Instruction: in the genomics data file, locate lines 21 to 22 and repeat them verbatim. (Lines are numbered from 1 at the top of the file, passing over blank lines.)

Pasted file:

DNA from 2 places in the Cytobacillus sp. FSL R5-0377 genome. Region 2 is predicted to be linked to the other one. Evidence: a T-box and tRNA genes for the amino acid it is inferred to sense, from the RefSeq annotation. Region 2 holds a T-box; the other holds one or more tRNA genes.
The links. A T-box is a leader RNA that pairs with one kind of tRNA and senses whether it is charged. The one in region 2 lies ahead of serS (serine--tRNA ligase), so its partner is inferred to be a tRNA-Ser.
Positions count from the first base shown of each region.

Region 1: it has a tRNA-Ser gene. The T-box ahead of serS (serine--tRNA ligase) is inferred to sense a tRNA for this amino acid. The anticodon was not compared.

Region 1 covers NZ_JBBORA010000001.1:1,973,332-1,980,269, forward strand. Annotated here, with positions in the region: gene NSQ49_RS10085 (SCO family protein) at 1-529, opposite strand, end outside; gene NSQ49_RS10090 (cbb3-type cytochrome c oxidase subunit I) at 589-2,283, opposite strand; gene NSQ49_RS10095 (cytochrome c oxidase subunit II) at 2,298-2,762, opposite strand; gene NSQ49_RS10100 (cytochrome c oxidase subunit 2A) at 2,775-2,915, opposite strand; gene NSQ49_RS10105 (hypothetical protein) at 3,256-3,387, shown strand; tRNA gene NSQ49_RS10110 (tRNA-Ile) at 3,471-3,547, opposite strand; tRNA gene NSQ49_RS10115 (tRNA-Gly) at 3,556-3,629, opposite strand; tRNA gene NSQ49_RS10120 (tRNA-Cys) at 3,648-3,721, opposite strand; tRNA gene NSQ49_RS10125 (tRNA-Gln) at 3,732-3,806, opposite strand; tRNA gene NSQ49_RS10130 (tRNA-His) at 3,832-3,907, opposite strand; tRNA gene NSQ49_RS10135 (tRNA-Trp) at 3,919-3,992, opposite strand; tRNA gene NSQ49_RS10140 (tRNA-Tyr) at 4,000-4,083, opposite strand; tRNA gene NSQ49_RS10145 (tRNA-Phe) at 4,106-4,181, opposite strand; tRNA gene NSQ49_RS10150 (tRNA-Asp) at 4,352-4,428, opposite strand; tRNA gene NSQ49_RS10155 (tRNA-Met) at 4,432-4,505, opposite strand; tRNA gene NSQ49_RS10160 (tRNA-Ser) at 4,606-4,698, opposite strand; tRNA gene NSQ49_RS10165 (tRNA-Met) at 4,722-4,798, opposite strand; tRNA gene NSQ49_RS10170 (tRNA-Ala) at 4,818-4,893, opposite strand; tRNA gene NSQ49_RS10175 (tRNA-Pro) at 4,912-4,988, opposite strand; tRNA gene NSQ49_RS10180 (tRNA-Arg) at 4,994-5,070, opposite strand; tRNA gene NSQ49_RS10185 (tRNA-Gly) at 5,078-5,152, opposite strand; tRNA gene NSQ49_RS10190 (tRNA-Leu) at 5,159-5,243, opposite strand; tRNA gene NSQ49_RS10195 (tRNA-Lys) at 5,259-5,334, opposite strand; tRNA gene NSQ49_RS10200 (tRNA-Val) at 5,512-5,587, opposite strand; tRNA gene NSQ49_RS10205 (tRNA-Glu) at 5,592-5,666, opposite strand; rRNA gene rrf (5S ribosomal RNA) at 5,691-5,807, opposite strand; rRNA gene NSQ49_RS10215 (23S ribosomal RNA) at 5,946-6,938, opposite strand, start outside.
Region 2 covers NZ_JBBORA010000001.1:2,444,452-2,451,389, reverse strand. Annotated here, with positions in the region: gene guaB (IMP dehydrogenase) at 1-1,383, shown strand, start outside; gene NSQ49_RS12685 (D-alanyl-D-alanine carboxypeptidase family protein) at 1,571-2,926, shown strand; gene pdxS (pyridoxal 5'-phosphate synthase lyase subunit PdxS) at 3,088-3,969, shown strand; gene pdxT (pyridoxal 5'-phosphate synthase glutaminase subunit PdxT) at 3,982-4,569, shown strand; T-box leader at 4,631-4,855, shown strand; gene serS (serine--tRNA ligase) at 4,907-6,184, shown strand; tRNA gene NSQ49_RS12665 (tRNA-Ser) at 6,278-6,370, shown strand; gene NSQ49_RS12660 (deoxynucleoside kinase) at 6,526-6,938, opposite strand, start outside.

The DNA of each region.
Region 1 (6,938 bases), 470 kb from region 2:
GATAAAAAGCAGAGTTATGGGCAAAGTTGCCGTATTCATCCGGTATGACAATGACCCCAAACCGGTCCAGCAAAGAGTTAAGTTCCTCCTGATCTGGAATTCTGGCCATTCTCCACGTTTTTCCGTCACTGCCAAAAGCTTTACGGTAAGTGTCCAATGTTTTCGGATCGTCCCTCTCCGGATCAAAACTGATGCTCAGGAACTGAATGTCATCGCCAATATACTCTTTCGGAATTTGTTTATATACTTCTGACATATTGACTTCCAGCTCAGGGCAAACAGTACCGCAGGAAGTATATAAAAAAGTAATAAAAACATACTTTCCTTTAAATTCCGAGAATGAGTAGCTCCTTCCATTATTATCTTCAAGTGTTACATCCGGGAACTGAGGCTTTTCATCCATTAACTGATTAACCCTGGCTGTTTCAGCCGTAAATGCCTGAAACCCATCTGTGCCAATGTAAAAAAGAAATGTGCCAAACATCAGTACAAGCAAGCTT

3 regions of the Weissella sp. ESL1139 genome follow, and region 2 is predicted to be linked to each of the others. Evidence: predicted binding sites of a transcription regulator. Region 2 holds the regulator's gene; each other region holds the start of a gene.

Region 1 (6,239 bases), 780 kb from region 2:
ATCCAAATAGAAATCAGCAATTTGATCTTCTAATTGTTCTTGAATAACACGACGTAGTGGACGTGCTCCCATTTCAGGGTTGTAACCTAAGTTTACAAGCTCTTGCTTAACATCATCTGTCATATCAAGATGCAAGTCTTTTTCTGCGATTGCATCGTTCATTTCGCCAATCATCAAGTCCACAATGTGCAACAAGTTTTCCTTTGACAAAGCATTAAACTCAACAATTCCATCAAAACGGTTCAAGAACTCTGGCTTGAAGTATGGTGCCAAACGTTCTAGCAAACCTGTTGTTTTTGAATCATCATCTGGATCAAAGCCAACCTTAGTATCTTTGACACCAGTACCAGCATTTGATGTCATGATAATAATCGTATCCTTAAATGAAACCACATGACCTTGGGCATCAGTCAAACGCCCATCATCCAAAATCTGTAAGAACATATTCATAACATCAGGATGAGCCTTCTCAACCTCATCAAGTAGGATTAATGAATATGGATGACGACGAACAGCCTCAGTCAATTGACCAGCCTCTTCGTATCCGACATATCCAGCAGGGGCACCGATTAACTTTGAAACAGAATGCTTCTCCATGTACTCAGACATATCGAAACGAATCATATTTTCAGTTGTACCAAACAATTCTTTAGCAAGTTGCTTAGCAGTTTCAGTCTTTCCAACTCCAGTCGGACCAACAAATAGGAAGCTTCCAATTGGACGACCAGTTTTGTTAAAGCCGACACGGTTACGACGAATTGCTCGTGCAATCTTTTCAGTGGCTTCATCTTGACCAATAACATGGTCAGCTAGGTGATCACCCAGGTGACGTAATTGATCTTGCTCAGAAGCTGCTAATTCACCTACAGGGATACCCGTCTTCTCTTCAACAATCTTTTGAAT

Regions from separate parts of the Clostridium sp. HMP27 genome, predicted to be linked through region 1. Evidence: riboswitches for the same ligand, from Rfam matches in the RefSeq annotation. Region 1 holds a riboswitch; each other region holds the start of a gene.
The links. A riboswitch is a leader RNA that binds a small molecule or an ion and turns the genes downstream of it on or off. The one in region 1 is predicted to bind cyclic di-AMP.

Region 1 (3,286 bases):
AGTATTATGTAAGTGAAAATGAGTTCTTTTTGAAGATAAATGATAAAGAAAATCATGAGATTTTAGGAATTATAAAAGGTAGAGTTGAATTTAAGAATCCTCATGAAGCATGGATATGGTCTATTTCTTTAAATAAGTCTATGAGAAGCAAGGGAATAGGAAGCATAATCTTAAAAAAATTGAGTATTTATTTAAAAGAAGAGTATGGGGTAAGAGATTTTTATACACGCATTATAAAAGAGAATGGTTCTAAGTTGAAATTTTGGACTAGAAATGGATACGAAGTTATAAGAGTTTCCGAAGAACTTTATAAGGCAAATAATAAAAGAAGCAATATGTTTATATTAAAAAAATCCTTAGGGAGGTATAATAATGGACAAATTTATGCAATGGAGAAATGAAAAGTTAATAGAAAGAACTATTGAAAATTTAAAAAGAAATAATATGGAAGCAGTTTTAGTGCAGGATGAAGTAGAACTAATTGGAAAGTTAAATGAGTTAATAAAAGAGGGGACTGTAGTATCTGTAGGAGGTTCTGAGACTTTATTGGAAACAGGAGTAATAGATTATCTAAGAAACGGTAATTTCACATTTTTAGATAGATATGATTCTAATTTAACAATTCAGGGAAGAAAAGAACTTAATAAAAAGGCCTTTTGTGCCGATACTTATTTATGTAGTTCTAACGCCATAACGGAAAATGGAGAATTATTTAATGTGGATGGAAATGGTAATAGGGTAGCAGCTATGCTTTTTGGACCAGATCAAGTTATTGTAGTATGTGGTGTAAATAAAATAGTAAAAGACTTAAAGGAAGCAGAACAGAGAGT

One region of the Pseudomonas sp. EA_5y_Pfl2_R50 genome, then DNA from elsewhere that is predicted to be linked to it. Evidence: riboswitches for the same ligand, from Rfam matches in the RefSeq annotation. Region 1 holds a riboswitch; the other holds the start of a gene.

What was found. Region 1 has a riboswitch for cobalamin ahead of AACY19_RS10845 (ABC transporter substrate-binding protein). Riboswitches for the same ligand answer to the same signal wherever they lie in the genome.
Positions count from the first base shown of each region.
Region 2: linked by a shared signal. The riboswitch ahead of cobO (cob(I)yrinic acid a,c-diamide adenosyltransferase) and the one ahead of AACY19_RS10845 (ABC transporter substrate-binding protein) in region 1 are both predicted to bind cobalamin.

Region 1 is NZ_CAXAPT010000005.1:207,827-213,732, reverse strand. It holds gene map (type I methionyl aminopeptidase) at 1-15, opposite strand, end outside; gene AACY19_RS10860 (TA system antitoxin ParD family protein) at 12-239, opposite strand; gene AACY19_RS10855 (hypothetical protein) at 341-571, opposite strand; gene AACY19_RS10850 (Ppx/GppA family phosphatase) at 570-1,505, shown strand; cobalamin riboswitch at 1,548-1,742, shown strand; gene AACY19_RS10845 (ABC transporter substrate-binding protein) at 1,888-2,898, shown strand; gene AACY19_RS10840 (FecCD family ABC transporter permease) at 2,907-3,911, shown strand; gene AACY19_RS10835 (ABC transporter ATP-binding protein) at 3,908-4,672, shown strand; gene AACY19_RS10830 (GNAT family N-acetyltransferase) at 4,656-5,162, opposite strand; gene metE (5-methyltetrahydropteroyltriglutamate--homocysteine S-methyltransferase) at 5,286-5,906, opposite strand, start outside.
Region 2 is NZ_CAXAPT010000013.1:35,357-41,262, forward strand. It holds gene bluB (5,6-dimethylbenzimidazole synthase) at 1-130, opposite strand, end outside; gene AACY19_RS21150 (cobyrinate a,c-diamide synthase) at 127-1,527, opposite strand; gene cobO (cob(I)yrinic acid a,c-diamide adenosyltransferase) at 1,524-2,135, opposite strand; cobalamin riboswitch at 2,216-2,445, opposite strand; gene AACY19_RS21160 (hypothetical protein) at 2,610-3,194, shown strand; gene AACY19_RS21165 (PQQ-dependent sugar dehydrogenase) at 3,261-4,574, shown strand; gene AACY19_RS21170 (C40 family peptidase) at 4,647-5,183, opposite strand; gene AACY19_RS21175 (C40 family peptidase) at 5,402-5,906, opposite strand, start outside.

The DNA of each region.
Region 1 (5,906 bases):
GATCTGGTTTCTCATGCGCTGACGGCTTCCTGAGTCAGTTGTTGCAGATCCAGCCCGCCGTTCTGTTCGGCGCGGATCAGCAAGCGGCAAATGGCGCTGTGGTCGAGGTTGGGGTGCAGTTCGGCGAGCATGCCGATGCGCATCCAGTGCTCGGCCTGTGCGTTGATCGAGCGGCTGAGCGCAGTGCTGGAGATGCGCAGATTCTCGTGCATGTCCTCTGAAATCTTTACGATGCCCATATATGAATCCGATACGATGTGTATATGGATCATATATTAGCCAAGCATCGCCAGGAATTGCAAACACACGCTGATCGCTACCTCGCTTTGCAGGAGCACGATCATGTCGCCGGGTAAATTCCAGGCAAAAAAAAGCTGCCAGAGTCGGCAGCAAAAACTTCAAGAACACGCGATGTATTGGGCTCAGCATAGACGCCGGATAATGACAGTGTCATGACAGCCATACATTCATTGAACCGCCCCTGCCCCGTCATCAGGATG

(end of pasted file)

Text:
Region 1 is NZ_CAXAPT010000005.1:207,827-213,732, reverse strand. It holds gene map (type I methionyl aminopeptidase) at 1-15, opposite strand, end outside; gene AACY19_RS10860 (TA system antitoxin ParD family protein) at 12-239, opposite strand; gene AACY19_RS10855 (hypothetical protein) at 341-571, opposite strand; gene AACY19_RS10850 (Ppx/GppA family phosphatase) at 570-1,505, shown strand; cobalamin riboswitch at 1,548-1,742, shown strand; gene AACY19_RS10845 (ABC transporter substrate-binding protein) at 1,888-2,898, shown strand; gene AACY19_RS10840 (FecCD family ABC transporter permease) at 2,907-3,911, shown strand; gene AACY19_RS10835 (ABC transporter ATP-binding protein) at 3,908-4,672, shown strand; gene AACY19_RS10830 (GNAT family N-acetyltransferase) at 4,656-5,162, opposite strand; gene metE (5-methyltetrahydropteroyltriglutamate--homocysteine S-methyltransferase) at 5,286-5,906, opposite strand, start outside.
Region 2 is NZ_CAXAPT010000013.1:35,357-41,262, forward strand. It holds gene bluB (5,6-dimethylbenzimidazole synthase) at 1-130, opposite strand, end outside; gene AACY19_RS21150 (cobyrinate a,c-diamide synthase) at 127-1,527, opposite strand; gene cobO (cob(I)yrinic acid a,c-diamide adenosyltransferase) at 1,524-2,135, opposite strand; cobalamin riboswitch at 2,216-2,445, opposite strand; gene AACY19_RS21160 (hypothetical protein) at 2,610-3,194, shown strand; gene AACY19_RS21165 (PQQ-dependent sugar dehydrogenase) at 3,261-4,574, shown strand; gene AACY19_RS21170 (C40 family peptidase) at 4,647-5,183, opposite strand; gene AACY19_RS21175 (C40 family peptidase) at 5,402-5,906, opposite strand, start outside.